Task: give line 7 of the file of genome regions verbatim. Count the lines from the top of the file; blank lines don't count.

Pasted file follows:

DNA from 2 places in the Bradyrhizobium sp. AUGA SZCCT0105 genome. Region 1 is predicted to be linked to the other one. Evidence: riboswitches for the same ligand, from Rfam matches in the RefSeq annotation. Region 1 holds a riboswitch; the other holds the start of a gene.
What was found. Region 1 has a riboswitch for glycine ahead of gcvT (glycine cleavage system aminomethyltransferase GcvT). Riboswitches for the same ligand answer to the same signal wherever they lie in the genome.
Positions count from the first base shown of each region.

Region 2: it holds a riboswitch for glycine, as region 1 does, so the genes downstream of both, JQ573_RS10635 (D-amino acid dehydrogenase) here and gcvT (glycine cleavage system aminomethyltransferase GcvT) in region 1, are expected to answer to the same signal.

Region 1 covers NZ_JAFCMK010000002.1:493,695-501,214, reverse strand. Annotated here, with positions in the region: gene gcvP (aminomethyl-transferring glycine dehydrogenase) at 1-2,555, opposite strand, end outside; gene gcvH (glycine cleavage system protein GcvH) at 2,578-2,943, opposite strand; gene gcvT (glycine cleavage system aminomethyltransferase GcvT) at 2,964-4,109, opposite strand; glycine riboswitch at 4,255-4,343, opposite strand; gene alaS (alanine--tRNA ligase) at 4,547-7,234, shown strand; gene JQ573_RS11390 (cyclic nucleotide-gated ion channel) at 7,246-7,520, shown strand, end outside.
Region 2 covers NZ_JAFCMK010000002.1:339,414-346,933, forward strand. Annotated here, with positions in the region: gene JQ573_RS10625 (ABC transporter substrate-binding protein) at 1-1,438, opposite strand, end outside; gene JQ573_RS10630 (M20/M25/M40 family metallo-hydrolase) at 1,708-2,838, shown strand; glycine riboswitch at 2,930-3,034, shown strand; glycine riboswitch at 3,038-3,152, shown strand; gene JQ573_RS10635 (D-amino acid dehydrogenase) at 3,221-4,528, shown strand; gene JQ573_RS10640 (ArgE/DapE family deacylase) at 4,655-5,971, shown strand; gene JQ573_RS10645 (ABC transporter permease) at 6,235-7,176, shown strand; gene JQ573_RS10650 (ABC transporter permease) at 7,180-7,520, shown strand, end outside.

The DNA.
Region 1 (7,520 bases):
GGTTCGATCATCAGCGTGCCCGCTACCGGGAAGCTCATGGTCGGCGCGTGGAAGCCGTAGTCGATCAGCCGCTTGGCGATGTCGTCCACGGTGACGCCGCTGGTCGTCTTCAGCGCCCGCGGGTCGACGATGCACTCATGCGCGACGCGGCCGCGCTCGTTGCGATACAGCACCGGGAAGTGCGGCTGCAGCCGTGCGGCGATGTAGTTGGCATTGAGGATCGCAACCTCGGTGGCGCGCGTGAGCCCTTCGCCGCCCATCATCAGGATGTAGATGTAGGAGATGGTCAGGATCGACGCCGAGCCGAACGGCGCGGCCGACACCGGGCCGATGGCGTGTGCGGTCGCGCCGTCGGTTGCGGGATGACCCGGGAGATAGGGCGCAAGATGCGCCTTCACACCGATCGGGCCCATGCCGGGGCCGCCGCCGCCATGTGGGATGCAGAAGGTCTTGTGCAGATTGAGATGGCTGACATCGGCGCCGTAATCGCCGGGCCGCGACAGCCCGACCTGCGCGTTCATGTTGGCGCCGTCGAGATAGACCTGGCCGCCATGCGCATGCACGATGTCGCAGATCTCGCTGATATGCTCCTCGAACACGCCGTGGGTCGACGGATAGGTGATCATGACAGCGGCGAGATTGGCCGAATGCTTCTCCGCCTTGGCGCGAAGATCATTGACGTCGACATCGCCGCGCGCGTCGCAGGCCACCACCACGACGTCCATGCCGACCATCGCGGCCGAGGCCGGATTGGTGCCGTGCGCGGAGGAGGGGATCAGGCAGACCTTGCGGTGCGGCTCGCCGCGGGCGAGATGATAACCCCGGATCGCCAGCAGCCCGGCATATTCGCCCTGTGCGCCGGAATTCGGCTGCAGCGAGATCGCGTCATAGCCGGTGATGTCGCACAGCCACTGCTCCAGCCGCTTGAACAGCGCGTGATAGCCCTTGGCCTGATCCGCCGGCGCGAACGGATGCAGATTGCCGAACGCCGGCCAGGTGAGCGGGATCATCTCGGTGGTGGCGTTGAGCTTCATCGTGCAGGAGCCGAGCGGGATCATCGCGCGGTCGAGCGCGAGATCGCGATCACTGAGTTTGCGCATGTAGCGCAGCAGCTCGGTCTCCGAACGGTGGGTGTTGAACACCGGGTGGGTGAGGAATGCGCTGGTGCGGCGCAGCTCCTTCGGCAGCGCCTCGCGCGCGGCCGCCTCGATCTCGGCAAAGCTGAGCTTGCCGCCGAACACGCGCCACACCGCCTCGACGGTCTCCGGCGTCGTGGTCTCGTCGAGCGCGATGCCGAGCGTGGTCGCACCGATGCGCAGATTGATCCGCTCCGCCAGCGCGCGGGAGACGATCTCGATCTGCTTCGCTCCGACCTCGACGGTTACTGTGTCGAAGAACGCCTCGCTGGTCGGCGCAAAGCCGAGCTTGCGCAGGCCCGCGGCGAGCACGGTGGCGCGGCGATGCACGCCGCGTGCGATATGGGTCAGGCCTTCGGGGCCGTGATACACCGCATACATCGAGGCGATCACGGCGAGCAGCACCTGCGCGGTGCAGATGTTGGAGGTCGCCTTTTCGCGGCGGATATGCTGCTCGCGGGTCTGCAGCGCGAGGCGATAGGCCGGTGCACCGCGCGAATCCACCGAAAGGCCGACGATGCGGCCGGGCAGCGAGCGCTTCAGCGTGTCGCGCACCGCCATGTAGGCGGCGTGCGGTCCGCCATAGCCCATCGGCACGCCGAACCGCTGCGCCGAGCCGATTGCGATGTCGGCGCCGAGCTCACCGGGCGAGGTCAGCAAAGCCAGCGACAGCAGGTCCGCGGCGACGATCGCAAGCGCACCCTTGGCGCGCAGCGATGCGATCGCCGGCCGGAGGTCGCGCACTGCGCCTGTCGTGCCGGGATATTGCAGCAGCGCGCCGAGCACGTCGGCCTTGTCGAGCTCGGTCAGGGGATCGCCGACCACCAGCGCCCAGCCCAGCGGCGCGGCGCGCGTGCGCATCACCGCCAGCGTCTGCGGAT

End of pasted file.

The DNA.